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Re: Best way to handle requests to work for free?
« Reply #11 on: July 24, 2014, 01:55:49 PM »
I do all the product photography that my company needs, but have done a little bit of extra graphic design around that in the past. Here and there, people would ask for small favors, which I'd happily oblige. Once one of my older coworkers asked me if I would design some business cards and more for her friend's business, to which I told her I would gladly do so, for a price. That was the last time anyone has asked.

Lis

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Re: Best way to handle requests to work for free?
« Reply #12 on: July 24, 2014, 02:20:23 PM »
You could always tell them that you're too busy with other freelance work as well. Or be honest and say "I know I did a project for you in the past for free, but I feel a bit taken advantage of that you're asking me again. For the quality of my work, I know I can be compensated for x, but I'll work with you for y."

Frankies Girl

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Re: Best way to handle requests to work for free?
« Reply #13 on: July 24, 2014, 02:36:27 PM »
You could always tell them that you're too busy with other freelance work as well. Or be honest and say "I know I did a project for you in the past for free, but I feel a bit taken advantage of that you're asking me again. For the quality of my work, I know I can be compensated for x, but I'll work with you for y."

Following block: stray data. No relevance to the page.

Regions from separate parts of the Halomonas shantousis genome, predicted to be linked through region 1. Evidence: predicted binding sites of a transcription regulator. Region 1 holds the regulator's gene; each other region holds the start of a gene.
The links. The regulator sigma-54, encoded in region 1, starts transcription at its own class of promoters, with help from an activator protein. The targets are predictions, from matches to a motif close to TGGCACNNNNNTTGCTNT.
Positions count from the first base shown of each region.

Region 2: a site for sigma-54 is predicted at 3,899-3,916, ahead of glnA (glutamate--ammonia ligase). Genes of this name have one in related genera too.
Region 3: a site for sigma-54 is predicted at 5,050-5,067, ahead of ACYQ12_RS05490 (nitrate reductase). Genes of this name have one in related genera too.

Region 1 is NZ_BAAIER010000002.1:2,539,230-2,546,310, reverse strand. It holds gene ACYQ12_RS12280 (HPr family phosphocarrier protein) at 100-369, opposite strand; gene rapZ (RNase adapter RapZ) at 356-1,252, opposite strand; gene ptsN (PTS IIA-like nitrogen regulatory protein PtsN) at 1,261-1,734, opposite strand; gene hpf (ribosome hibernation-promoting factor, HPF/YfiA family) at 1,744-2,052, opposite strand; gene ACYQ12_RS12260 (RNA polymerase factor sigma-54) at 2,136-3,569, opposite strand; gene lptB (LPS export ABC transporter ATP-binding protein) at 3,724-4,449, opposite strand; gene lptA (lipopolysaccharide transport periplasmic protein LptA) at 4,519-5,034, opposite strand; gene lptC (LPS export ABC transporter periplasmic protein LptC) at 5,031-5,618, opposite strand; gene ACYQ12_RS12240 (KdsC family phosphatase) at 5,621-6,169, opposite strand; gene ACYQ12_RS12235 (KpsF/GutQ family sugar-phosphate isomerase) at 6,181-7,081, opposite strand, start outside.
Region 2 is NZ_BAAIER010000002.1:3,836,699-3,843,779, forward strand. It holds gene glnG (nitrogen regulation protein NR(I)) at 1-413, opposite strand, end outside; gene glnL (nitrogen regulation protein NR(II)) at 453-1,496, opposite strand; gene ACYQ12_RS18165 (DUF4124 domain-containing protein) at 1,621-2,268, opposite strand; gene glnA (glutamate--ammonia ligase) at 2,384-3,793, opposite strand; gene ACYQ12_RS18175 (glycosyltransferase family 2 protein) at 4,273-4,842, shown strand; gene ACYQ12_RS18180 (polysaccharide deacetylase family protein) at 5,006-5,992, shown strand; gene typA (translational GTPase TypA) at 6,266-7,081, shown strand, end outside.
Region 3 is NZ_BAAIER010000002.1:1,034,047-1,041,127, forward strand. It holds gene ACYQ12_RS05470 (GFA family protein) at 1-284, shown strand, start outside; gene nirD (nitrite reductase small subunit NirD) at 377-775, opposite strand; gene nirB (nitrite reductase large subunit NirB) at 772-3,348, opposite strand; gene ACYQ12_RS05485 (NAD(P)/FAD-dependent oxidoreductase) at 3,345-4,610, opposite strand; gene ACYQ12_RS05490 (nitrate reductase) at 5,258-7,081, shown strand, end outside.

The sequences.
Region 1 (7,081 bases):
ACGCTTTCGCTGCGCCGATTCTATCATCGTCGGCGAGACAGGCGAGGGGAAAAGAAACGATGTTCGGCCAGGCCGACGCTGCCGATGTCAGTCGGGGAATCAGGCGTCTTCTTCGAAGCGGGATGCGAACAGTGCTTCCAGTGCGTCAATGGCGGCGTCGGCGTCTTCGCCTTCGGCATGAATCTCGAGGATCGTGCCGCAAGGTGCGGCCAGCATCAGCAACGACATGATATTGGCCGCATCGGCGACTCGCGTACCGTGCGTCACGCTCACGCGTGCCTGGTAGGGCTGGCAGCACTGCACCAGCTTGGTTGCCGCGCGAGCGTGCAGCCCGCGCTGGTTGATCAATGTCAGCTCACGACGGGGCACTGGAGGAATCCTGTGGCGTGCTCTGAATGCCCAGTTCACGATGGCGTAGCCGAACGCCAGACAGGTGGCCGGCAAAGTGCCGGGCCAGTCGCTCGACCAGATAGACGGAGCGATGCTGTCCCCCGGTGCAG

I personally wouldn't use the "taken advantage of" line as that puts the asker (and we're talking professional colleagues or higher-ups) on the spot as seeming rude or greedy (even if that is exactly what they're doing by asking a person to work for free). You don't want them to feel put on the spot if you still want to maintain a professional atmosphere...

I do like the idea of telling someone (politely and even slightly apologetically) that you are "currently full up on freelance projects for the moment, but let me get you my rates, and if your project isn't time sensitive, let me know in a month or so and I'll see what my schedule looks like" and then you've established three things:

1. That they will be expected to pay.
2. You are doing this in your free time and that's at a premium right now.
3. They don't have to come back and ask you about their project - gives them an "out" to scuttle away and find someone else to work for free.

And bonus - if they DO come back and ask - again - if you'd do their project for free... you politely inform them that you're still tied up with your paying freelance projects. Rinse, repeat. They'll get it eventually.


tanhanivar

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Re: Best way to handle requests to work for free?
« Reply #14 on: July 24, 2014, 03:32:05 PM »
Barter, as mentioned above, also works for me. I always charge *something*, unless I've freely instigated the idea. But I've also swapped for books, editing, meals, accommodation...